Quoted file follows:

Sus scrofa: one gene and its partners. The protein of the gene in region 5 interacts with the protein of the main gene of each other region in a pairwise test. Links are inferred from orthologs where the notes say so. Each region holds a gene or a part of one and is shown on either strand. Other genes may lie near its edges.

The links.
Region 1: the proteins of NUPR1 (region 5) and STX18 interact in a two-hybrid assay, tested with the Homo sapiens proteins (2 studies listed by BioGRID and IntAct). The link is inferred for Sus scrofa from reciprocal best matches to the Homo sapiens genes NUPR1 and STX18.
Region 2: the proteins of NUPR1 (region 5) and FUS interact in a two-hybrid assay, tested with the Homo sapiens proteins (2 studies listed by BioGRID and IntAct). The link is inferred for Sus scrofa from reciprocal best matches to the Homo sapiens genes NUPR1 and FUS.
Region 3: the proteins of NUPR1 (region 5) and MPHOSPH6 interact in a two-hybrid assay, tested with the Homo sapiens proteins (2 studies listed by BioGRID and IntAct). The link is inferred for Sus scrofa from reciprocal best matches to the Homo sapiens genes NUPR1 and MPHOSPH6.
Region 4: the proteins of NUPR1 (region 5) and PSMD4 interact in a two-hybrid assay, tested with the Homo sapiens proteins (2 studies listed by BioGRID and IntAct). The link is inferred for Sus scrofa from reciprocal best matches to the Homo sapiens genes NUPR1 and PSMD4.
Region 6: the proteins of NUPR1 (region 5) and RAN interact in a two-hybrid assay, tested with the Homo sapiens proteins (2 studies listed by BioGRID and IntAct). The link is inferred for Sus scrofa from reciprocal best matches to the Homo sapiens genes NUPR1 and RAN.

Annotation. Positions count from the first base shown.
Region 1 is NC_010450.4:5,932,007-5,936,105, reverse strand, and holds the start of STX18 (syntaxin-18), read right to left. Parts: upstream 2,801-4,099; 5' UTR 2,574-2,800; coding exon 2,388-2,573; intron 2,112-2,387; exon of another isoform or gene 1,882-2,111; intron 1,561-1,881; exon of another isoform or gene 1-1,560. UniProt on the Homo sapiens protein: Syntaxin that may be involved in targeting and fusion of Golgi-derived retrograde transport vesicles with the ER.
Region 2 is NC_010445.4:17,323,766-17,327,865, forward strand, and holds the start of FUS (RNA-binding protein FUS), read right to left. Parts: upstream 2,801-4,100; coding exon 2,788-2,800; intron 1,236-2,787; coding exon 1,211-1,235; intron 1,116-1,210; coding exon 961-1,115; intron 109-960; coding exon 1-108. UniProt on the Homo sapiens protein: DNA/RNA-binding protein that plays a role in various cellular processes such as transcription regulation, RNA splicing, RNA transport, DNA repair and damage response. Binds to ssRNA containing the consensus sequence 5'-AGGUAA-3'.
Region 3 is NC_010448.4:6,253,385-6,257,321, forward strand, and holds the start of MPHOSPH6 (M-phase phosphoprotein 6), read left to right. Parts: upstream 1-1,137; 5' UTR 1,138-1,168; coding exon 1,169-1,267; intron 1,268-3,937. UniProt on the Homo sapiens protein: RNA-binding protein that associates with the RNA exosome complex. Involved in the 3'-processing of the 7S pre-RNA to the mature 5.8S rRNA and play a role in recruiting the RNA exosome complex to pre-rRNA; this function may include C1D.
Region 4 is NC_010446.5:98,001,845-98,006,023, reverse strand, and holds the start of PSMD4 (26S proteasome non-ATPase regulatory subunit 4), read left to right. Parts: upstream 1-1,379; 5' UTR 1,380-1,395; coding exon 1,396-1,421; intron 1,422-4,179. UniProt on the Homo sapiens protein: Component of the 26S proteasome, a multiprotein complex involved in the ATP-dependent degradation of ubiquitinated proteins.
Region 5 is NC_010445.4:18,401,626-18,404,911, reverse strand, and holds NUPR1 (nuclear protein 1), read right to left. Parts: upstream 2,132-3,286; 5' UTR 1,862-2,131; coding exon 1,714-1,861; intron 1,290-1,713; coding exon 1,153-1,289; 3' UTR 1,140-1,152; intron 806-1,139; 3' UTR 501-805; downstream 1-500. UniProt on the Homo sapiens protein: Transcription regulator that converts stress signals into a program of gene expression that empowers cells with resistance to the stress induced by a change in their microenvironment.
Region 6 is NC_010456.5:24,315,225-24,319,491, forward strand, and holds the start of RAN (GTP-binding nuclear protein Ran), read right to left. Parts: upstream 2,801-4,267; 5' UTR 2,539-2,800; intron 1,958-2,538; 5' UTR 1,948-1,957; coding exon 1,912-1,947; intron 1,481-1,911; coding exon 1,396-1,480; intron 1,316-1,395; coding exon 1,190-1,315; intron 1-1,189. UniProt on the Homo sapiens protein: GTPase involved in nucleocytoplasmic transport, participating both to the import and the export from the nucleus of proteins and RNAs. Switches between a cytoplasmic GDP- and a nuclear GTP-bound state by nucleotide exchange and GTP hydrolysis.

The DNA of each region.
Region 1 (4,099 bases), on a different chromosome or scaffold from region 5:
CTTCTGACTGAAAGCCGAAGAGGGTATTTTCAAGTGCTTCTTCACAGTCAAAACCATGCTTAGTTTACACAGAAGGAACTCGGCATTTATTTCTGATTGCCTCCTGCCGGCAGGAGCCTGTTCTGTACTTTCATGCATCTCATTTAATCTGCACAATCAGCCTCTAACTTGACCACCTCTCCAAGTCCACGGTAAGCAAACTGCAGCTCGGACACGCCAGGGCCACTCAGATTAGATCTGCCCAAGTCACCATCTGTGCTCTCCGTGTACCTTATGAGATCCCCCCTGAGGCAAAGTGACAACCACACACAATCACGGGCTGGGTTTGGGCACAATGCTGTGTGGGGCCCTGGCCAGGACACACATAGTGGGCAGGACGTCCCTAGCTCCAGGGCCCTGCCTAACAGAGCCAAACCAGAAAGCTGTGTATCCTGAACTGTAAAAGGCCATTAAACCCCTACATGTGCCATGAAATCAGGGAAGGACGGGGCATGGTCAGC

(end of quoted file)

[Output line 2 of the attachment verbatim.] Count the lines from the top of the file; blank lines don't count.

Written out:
The links.